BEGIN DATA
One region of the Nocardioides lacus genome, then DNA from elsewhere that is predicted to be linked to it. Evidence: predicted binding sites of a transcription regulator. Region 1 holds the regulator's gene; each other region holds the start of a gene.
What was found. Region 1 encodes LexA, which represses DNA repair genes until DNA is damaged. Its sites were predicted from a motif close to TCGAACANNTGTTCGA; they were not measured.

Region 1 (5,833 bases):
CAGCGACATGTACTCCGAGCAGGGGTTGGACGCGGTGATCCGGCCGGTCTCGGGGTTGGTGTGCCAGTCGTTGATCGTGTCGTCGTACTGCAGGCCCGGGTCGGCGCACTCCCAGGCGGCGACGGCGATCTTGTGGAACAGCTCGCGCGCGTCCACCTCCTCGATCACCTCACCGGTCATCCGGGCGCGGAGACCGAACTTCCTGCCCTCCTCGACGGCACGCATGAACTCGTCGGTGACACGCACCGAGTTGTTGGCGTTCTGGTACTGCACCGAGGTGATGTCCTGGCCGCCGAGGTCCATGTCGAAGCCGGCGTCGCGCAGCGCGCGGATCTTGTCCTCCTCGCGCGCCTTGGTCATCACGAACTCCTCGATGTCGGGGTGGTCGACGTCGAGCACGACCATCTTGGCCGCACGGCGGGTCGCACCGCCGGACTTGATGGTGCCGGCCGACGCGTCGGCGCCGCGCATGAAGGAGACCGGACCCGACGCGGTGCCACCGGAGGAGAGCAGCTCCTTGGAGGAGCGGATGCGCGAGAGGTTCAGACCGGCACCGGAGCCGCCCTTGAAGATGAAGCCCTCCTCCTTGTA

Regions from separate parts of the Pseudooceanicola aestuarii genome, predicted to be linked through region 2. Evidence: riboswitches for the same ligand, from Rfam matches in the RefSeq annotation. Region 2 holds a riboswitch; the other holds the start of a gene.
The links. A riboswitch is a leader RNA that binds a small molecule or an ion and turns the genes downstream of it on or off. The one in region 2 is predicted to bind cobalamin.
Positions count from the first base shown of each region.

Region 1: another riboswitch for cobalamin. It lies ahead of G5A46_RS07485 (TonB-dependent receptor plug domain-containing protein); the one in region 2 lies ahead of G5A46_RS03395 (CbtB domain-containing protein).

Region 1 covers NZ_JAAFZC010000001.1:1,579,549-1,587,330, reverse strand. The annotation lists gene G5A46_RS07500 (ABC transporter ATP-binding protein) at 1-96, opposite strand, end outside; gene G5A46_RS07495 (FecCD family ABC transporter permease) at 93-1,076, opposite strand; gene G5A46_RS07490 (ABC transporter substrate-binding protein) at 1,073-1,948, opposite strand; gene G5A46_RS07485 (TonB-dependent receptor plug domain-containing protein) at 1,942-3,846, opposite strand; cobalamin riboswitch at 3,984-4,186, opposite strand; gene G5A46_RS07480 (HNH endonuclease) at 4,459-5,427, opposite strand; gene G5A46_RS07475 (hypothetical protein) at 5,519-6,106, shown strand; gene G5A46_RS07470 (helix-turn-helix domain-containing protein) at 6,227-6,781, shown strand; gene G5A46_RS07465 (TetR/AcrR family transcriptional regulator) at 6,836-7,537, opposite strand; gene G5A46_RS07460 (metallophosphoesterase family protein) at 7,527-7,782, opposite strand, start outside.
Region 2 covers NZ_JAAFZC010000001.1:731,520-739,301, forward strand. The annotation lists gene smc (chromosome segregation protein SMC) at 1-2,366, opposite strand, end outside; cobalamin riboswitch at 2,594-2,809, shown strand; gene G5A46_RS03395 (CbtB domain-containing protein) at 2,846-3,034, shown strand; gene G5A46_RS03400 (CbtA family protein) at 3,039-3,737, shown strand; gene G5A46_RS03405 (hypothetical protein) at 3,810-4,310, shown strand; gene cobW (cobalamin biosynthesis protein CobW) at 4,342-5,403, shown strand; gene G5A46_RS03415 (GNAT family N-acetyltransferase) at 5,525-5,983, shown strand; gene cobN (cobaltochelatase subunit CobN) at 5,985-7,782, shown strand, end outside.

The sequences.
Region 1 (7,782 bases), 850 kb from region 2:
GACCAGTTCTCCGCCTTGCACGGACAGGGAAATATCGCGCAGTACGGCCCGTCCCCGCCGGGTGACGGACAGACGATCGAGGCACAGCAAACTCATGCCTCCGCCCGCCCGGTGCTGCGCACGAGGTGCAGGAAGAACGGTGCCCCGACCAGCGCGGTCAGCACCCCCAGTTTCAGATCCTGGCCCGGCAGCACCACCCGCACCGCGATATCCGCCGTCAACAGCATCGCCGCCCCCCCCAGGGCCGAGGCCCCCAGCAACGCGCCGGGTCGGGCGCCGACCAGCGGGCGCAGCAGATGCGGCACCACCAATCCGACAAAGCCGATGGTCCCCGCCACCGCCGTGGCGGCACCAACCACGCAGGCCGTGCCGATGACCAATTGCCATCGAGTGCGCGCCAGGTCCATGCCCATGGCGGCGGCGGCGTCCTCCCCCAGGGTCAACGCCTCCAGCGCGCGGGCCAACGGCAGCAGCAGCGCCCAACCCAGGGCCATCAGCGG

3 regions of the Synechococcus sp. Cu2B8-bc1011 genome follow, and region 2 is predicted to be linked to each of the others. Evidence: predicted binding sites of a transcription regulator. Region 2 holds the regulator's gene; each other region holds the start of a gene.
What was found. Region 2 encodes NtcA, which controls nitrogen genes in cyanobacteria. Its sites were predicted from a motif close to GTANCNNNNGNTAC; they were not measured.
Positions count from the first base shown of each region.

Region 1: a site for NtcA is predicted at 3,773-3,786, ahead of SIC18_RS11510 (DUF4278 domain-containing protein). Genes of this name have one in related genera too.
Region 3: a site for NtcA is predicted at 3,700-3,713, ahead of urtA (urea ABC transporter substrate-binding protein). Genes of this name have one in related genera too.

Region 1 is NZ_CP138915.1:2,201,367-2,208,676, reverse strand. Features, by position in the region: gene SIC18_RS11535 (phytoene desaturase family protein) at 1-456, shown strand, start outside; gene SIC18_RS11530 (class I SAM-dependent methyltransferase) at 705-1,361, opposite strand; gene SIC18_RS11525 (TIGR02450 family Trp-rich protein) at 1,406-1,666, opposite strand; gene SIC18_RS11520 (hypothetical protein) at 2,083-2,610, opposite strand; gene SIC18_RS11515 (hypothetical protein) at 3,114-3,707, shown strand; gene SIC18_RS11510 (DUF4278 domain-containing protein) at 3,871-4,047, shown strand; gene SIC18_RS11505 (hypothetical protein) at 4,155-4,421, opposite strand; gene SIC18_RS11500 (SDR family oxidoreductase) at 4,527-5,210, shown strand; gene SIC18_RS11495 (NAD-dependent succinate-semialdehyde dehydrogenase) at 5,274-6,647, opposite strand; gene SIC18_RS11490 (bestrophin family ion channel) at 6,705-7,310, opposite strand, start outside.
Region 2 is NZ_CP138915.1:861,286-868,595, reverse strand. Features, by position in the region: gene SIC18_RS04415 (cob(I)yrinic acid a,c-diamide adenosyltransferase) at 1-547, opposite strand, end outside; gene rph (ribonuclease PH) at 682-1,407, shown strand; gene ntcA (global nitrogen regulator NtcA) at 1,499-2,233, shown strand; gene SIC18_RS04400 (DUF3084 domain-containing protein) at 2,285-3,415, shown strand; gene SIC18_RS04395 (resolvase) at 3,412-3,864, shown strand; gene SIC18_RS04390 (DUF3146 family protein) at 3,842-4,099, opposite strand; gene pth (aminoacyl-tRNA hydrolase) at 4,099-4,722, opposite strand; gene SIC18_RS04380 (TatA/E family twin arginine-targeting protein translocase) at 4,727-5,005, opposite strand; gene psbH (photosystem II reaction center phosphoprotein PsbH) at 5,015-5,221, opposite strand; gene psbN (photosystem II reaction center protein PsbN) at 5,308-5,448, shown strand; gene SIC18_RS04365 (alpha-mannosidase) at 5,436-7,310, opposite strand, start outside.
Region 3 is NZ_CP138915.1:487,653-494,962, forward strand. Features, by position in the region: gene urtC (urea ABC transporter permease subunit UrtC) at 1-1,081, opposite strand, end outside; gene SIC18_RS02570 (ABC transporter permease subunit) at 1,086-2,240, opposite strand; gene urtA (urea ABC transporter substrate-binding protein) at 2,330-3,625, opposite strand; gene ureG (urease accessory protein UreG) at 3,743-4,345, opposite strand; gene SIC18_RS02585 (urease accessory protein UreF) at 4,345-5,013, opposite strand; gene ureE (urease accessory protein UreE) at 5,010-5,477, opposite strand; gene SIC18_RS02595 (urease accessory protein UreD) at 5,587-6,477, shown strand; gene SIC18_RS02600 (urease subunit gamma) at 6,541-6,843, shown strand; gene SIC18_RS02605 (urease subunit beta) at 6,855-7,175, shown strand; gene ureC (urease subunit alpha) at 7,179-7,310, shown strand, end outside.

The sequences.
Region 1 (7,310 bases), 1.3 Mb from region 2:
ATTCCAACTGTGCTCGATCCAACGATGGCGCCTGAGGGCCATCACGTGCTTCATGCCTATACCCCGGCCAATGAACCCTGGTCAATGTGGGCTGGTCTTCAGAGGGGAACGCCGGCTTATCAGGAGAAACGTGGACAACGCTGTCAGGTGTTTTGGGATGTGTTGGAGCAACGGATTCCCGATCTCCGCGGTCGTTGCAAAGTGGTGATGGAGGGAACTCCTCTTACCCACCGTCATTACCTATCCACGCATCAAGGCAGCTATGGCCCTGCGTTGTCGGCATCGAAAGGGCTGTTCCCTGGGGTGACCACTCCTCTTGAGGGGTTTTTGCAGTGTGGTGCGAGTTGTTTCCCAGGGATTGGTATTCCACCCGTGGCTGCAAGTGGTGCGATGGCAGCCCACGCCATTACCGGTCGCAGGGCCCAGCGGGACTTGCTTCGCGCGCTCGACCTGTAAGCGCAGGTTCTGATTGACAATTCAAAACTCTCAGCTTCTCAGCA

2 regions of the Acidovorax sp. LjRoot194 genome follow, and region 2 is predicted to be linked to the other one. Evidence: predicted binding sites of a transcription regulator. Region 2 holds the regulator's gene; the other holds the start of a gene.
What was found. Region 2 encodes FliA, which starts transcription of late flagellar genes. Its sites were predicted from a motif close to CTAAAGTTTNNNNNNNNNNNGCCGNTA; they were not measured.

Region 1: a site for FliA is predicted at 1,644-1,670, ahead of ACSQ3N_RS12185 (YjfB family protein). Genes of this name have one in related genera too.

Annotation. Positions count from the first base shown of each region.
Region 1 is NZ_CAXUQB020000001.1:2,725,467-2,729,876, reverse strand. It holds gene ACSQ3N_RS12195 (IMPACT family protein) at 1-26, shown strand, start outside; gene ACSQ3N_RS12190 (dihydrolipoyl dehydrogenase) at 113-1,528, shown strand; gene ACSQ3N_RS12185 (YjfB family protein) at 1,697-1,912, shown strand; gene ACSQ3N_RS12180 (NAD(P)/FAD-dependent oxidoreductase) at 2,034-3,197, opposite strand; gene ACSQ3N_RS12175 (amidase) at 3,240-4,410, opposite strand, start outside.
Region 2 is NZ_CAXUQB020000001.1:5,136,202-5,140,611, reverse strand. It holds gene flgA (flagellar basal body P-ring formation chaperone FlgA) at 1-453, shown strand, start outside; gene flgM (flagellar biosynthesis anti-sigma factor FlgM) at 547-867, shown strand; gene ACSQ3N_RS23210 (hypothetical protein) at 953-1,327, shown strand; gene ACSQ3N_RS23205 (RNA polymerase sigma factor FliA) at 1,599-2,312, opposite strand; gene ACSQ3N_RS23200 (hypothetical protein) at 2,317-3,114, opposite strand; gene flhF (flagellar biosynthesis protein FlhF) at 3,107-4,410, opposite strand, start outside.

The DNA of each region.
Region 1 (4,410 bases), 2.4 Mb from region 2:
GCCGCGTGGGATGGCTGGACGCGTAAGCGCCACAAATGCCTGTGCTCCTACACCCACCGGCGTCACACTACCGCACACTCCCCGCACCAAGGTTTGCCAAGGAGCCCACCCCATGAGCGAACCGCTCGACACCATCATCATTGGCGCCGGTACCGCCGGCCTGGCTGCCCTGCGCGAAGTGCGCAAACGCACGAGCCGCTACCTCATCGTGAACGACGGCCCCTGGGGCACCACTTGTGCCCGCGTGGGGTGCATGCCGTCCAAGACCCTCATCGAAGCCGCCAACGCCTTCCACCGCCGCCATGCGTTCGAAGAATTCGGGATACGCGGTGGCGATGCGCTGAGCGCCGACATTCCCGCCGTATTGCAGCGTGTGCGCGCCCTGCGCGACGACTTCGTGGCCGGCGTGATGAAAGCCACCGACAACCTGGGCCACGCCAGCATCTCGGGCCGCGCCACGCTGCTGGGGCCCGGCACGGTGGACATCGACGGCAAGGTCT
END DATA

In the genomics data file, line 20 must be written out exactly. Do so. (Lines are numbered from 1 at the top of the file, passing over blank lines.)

Region 2 is NZ_CP138915.1:861,286-868,595, reverse strand. Features, by position in the region: gene SIC18_RS04415 (cob(I)yrinic acid a,c-diamide adenosyltransferase) at 1-547, opposite strand, end outside; gene rph (ribonuclease PH) at 682-1,407, shown strand; gene ntcA (global nitrogen regulator NtcA) at 1,499-2,233, shown strand; gene SIC18_RS04400 (DUF3084 domain-containing protein) at 2,285-3,415, shown strand; gene SIC18_RS04395 (resolvase) at 3,412-3,864, shown strand; gene SIC18_RS04390 (DUF3146 family protein) at 3,842-4,099, opposite strand; gene pth (aminoacyl-tRNA hydrolase) at 4,099-4,722, opposite strand; gene SIC18_RS04380 (TatA/E family twin arginine-targeting protein translocase) at 4,727-5,005, opposite strand; gene psbH (photosystem II reaction center phosphoprotein PsbH) at 5,015-5,221, opposite strand; gene psbN (photosystem II reaction center protein PsbN) at 5,308-5,448, shown strand; gene SIC18_RS04365 (alpha-mannosidase) at 5,436-7,310, opposite strand, start outside.